Venable notes that the number of denser "dust cores" has declined since the start of July, a sign that the storm may be losing strength.
"Generally, once the dense dust cores cease to occur, a relatively uniform haze of dust continues over the entire planet for a couple of months, gradually settling," said Venable. "The normal albedo features of the planet gradually reappear, regaining their normal contrast."
Scott Guzewich, atmospheric scientist at NASA’s Goddard Space Flight Center, struck a note of optimism, writing in a July 5th blog that "the amount of dust over Gale Crater has been slowly declining over the last two weeks, and it’s possible the dust storm has reached its ‘peak"'.
When a broader clearing will happen remains unknown. And while I've heard of other minor clearings at this and that Martian longitude, the whole planet remains under a pall of dust, thicker here, thinner there. Meanwhile, opposition looms. If we have to wait several months for the storm to clear as in 2001, good views of surface features will elude observers until the start of September, when Mars will have faded to magnitude –2 but still sport a respectable 20″ disk.
But we're not out of the woods yet. With Mars at perihelion on September 16 and summer approaching in the planet's southern hemisphere, conditions are ideal for — you guessed it — dust storm formation! Just as skies begin to clear from the present tempest, Mars could get wracked by another. Is there no justice?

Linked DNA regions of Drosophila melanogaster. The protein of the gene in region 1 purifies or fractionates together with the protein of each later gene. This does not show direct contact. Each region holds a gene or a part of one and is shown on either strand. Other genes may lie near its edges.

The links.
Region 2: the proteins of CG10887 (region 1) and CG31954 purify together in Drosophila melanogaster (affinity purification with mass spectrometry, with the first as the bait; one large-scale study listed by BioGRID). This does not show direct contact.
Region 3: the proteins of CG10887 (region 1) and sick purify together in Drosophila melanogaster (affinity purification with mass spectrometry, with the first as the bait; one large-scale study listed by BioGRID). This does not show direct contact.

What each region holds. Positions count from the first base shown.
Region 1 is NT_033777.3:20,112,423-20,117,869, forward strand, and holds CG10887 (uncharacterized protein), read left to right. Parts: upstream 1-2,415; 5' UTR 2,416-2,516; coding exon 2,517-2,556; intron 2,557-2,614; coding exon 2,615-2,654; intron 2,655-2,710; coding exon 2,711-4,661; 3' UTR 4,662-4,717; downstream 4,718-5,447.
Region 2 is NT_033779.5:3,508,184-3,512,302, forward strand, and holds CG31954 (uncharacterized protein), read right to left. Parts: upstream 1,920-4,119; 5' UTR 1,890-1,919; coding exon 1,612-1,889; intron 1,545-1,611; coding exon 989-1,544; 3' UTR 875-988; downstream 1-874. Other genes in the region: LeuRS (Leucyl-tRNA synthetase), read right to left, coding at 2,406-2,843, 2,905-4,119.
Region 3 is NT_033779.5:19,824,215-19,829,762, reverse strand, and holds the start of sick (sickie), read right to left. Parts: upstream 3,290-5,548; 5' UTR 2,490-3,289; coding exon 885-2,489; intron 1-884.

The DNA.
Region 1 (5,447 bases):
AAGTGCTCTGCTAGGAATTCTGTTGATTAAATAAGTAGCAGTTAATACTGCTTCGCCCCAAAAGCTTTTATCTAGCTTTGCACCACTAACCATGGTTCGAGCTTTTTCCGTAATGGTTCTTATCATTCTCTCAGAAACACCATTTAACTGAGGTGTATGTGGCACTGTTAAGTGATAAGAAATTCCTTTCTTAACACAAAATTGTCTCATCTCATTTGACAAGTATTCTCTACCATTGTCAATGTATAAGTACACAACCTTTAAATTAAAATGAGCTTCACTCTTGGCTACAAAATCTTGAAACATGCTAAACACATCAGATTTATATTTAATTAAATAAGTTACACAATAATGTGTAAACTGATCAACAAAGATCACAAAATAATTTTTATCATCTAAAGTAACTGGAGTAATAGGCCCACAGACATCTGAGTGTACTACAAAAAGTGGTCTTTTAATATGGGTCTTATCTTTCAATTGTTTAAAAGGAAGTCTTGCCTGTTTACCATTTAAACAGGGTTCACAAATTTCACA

"I wish we could predict when and how long these storms come and go, but every time I try, Mars changes, and nothing works out like we think," said Jeff Beish, former ALPO Mars Recorder, in an e-mail. "In any case I suspect plenty of dust will remain in Mars's atmosphere for the next 6 months, and it will create lots of H2O and CO2 clouds."
Beish's observation about clouds helps us to take stock of what we can enjoy should nature dally in cleaning up this mess. With the planet rising earlier every night, opportunities for observation increase throughout the summer. I use Sky & Telescope's Mars Profiler to find out which hemisphere of the planet faces my location at the time I'm observing. If the seeing's decent, I'll up the magnification to 200x or higher and try to make out the most prominent dark markings or the polar cap. Having trouble seeing anything? Try a red filter to improve surface feature contrast; a Wratten 25 or 29 (for bigger scopes) works well. For vapor clouds, use a Wratten 80A or 82A.
While the planet may look virtually featureless at the moment, keep in mind we're seeing one of the grandest and possibly the most unique dust storm in decades. When you share views of the Red Planet with friends, family and the public, give them a sense of its size (as large as all the land mass of Earth) and duration. The Dust Bowl of 1930s America barely compares.
Photos taken of the Martian north and south polar regions from orbit reveal a laminated terrain with alternating layers of ice and dust deposited by storms like the present one. Think about it — we're witnessing the creation of a new layer in the climatological record of the Red Planet. One day perhaps, astronauts will excavate a core sample from the south pole and trace the signature of the 2018 global storm.
Dust means lots of nuclei available for cloud formation. Keep an eye out for clouds; they look like bright patches and show up best near the planet's limbs. Planetary observers know that the more you look the more you see including the the planet's return to normal. Always expect surprises, too ... but of course you knew that already 🙂